The department possesses a Rigaku Ultima IV, a workhorse theta-theta style powder diffractometer. Purchased in 2011, it comes with a selection of sample mounts and modern software for data interpretation.
X-ray diffraction is a century-old analytical technique, which means that modern instruments contain 100 years' worth of streamlining and optimization. The XRD is a simple instrument that still provides invaluable information about geological materials. We use it in Mineralogy (GEOL 310) as an accessible example of analytical instrument, so student use of the XRD is possible and welcomed with some essential safety training.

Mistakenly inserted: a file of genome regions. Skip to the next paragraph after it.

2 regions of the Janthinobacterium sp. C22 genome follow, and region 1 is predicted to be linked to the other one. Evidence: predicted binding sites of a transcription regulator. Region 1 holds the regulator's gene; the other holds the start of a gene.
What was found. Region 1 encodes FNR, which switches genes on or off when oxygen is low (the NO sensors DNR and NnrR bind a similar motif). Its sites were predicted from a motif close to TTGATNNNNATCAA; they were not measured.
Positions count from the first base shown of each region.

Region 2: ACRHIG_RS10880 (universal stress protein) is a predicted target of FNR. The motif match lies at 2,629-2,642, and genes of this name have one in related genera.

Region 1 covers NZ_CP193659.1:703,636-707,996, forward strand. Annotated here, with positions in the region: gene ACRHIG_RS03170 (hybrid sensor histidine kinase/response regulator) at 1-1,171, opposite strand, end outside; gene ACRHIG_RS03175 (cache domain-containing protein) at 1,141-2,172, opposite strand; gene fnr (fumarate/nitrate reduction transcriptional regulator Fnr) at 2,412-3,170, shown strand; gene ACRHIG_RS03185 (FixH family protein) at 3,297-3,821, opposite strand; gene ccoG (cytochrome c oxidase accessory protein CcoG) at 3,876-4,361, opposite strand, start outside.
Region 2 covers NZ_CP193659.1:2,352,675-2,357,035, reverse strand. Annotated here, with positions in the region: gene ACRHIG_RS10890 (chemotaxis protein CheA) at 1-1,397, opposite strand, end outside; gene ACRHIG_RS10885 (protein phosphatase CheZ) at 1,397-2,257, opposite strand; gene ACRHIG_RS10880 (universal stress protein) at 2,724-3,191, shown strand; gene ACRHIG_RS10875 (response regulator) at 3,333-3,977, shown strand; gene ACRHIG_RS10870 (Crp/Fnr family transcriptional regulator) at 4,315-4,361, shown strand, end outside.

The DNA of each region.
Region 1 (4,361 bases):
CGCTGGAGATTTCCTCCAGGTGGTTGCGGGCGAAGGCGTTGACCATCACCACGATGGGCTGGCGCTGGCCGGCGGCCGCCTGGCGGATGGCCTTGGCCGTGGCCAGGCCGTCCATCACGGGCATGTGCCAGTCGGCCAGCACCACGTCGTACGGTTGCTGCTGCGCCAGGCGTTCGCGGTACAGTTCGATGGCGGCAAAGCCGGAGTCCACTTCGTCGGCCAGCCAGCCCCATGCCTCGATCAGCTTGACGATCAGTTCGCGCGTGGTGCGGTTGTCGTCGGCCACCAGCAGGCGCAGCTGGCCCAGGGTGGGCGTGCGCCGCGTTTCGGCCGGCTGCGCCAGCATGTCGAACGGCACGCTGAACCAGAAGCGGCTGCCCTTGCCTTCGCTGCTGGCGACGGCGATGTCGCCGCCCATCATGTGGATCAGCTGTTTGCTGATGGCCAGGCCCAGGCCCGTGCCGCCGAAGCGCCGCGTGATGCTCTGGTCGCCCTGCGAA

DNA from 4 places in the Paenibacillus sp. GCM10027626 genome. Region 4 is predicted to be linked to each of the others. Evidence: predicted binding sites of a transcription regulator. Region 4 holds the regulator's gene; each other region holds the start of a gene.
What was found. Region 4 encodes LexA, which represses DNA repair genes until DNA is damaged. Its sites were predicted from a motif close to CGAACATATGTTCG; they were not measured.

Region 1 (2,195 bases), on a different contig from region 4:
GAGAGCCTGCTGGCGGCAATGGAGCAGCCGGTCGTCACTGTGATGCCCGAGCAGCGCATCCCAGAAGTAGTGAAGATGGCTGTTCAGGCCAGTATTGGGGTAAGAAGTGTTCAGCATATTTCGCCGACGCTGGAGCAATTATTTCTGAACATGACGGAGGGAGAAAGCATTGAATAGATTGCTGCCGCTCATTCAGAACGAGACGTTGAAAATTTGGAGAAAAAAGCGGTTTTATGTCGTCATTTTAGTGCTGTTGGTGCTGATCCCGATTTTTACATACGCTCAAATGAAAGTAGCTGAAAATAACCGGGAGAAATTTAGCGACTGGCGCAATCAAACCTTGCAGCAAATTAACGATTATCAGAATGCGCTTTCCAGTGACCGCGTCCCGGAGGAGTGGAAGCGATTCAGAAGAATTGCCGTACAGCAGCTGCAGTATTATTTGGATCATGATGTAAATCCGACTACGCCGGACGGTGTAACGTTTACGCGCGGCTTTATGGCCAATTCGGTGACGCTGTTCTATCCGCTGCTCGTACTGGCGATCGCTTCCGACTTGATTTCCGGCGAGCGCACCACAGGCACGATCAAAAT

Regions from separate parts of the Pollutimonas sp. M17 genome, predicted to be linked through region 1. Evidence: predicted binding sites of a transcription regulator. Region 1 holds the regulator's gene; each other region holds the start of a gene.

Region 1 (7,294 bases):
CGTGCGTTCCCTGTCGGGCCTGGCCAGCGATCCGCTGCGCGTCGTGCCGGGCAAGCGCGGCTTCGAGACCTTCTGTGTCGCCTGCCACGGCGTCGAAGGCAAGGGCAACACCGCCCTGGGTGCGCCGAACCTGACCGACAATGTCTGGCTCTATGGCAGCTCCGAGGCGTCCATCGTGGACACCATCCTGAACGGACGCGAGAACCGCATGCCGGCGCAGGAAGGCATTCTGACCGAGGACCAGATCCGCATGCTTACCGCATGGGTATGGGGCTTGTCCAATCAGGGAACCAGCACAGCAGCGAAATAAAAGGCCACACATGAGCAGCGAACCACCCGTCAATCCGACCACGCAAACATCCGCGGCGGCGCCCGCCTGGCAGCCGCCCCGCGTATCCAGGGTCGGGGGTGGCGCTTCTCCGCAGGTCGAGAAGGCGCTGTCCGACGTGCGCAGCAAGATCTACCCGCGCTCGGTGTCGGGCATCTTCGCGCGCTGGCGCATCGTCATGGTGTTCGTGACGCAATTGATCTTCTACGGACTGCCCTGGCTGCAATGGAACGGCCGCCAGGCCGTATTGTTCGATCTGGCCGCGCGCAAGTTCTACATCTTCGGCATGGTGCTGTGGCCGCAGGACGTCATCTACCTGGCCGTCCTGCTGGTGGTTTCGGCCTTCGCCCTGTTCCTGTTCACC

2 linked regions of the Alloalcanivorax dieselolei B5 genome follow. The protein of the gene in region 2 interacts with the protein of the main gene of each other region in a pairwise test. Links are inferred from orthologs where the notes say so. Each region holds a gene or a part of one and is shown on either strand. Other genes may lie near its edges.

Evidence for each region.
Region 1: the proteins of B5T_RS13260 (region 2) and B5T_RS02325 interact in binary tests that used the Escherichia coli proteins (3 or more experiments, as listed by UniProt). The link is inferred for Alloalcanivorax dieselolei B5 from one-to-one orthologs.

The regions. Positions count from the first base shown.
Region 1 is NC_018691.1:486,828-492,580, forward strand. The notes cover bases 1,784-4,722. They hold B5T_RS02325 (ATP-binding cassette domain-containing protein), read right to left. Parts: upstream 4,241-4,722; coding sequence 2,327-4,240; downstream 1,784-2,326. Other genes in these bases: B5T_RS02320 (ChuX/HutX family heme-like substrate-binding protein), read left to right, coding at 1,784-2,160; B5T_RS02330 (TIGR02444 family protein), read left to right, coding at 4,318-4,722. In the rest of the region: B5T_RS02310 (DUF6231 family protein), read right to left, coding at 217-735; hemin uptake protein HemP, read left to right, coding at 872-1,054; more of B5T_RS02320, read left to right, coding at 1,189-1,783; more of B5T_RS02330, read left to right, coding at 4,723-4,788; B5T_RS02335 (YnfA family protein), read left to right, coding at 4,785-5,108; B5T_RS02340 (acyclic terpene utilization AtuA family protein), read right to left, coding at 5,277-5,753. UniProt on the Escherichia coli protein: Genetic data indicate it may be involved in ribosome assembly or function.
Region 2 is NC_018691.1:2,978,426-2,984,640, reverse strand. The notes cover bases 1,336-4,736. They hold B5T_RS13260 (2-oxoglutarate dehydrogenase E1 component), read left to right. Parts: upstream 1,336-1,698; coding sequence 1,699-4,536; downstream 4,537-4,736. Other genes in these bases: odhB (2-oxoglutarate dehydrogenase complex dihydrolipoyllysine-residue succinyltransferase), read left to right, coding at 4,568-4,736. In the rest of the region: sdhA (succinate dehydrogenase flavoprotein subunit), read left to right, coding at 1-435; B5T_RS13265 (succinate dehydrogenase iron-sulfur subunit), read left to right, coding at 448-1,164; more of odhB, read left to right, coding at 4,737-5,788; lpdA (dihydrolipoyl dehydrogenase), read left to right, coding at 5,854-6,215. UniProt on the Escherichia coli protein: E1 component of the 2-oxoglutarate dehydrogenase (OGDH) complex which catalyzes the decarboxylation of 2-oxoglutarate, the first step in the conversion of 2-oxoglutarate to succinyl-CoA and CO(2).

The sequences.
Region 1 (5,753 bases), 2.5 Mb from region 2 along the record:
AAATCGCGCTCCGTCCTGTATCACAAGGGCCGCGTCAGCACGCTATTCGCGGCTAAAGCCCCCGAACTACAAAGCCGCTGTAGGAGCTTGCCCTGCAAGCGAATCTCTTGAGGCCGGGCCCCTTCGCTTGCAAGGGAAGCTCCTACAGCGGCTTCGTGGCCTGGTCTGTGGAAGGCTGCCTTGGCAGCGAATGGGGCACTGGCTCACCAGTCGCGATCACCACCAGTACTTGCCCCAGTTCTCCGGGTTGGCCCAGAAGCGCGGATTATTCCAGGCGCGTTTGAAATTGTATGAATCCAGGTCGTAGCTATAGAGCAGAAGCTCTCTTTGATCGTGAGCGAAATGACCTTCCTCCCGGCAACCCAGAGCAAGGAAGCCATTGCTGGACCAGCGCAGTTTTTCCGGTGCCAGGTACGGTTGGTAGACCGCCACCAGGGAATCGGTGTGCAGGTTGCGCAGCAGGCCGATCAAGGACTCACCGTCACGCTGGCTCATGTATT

Below are some data derived from a Costa Rica basalt collected in the late 1990s. The PDXL software has identified a midrange plagioclase ("calcian albite") and augite pyroxene as the two dominant minerals in this specimen. On the left, the peak locations for the two minerals identified are shown below the raw diffraction pattern. By comparing magnitudes of the dominant diffraction peaks in the pattern, the software has generated an estimate of the quantity of each. We also have the capability to use a much more sophisticated treatment called Rietveld refinement to model the diffraction pattern if the data and problem to be solved warrant.